I’ve been debating whether or not to write this post for a while because I have a feeling it’s going to be a touchy subject. All over the interwebz there seems to be a love affair with all things IKEA. I understand the allure… it’s cheap, the store’s cool, and frankly, everybody’s doing it.


But despite the craze, I refuse to buy IKEA.

Now, in all fairness, I’m not an IKEA virgin. I have owned an IKEA bed (simple pine one) and I own a 10-foot linen flower banner/runner thing with flowers on it. But that’s it. I will never buy anything else at IKEA.

So why? Several reasons.

1. It’s poorly made. The bed we bought was rickety from the beginning and only got worse. When we were in Minneapolis this past summer for kicks we went to the IKEA near Mall of America. We wandered through looking at this and that. There is some nice looking furniture there. But it’s not nicely made. In fact, I sat down on one bed (I am not overweight) and it broke when I sat down on it. We pulled dresser drawers out of a dresser and the drawer runners jammed. On the floor model. Isn’t the floor model supposed to entice you? Everything felt very cheap and cheaply made. That’s not the kind of product I want to spend my money on. When I spend my hard earned money, I want the assurance I’ve spent my money well.

I’m very lucky to have a lot of hand-me-down furniture that’s in great shape. The vast majority of it comes from my maternal grandparents and was all made in the U.S. prior to 1960. I realize this is not the case for many people. Perhaps some people out there have had better luck with their IKEA furniture than I have. But what I can’t wrap my head around is: why purchase furniture that will break within a few years of buying it? Why not save up for a little while longer and buy furniture that is built to last? You can buy nice, high quality antique furniture for probably double or triple the cost IKEA furniture, and it will last you twice or thrice as long (and probably much longer than that, actually). I cringe when I read a blog post about someone using IKEA bookshelves to create built-ins. Why on earth would you spend all that time creating built-ins with particle board? It’s going to fall apart! (Remember that show Trading Spaces? Did you ever see the episode where they interviewed past participants and quite a few of them talked about how crappy the improvements were and how they actually had to rip them out? Particle board! Plywood! There’s your answer!) Particle board and laminate do not a quality dresser make. Is part of IKEA’s allure the instant gratification factor? That it’s, for most people, immediately affordable?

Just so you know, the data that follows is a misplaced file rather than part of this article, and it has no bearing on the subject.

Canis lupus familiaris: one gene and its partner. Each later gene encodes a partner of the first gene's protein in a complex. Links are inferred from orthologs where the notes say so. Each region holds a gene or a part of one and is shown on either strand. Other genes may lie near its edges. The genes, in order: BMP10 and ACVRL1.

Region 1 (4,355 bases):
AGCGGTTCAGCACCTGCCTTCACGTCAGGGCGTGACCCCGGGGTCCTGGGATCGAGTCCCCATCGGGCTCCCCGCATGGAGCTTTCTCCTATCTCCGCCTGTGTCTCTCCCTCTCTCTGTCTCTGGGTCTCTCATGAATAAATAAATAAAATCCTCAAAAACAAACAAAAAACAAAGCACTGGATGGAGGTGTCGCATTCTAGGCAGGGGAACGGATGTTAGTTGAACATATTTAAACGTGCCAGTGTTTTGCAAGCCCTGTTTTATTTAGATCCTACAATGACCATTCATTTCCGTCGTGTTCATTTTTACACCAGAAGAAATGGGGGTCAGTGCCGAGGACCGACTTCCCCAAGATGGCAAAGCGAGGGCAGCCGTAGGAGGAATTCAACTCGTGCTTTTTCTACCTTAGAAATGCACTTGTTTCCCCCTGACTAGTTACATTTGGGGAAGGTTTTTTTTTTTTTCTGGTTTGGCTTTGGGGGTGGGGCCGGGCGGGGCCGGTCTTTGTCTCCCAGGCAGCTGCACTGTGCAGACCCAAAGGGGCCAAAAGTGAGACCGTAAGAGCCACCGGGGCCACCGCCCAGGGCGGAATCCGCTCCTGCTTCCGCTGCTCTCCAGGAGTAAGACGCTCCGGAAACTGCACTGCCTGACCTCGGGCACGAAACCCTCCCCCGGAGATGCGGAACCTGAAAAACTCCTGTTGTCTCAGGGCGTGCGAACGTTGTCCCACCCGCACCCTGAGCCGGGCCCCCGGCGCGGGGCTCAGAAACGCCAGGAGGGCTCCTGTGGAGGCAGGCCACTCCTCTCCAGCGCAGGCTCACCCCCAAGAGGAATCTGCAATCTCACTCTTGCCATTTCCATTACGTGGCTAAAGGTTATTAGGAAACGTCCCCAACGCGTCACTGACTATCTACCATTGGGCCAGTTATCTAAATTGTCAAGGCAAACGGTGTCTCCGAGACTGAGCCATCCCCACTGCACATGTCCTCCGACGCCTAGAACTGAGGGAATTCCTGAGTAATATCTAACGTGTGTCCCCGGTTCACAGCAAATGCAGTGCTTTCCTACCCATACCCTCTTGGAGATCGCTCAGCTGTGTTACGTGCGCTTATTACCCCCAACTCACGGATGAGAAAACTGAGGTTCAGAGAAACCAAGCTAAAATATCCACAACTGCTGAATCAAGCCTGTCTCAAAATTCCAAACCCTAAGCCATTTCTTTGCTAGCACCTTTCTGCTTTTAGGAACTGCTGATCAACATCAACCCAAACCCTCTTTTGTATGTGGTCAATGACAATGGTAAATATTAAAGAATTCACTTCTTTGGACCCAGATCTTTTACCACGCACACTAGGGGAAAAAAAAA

IKEA’s products are part of this culture’s planned obsolescence scheme, which I completely despise. The furniture is made to fall apart, so you’ll go back and spend more money to buy new, shoddily made furniture. As this op-ed states, it’s designed, not crafted. The company has a voracious appetite for wood (see also, number 3 on this list). How much gasoline is used for the average 50-mile roundtrips IKEA consumers make?

2. Shipping costs. I live 500 miles from an IKEA. When we bought that bed four years ago, the shipping cost more then the bed. Ridiculous. I am still asking myself why I thought that was a good idea at the time. (Again with the gasoline!)

3. IKEA uses old growth wood. And not the sustainable variety. IKEA has been logging old growth forests in Russia and China that need to be protected, not logged. And while the company says it’s changing its practices, and that it’s conforming to logging standards that protect forests, it needs to change its practices as the standards need to be reformed. What about using a sustainable resource like bamboo? Leave the ancient trees intact. Or even better, buy used, high-quality older furniture. No new trees necessary!

4. IKEA needs to grow a spine: If it’s OK to put an interview with a lesbian couple in the catalogue in one country, then put the interview in the Russian catalogue. It’s one thing for a company to refuse to take a stand on an issue or to support a group at all. It’s hypocritical to remove an interview to simply pander to one nation’s homophobic government. The treatment of the LGBT community in Russia is shameful. Treating anyone like a second-class citizen, no matter their color, religion, sexual orientation, dislike of pickles or whatever, is wrong. Treat others as you would be treated, plain and simple. There is absolutely no reason to treat another person badly because you happen to disagree with their religion/race/preference-for-polka-dots. Treat others as you would be treated.

When a company values sales over the treatment of human beings (IKEA is not alone in this!), what does that say about that store’s corporate management?

What do you think? Is IKEA the greatest thing ever? Or do you agree that’s high time for the IKEA craze to end?


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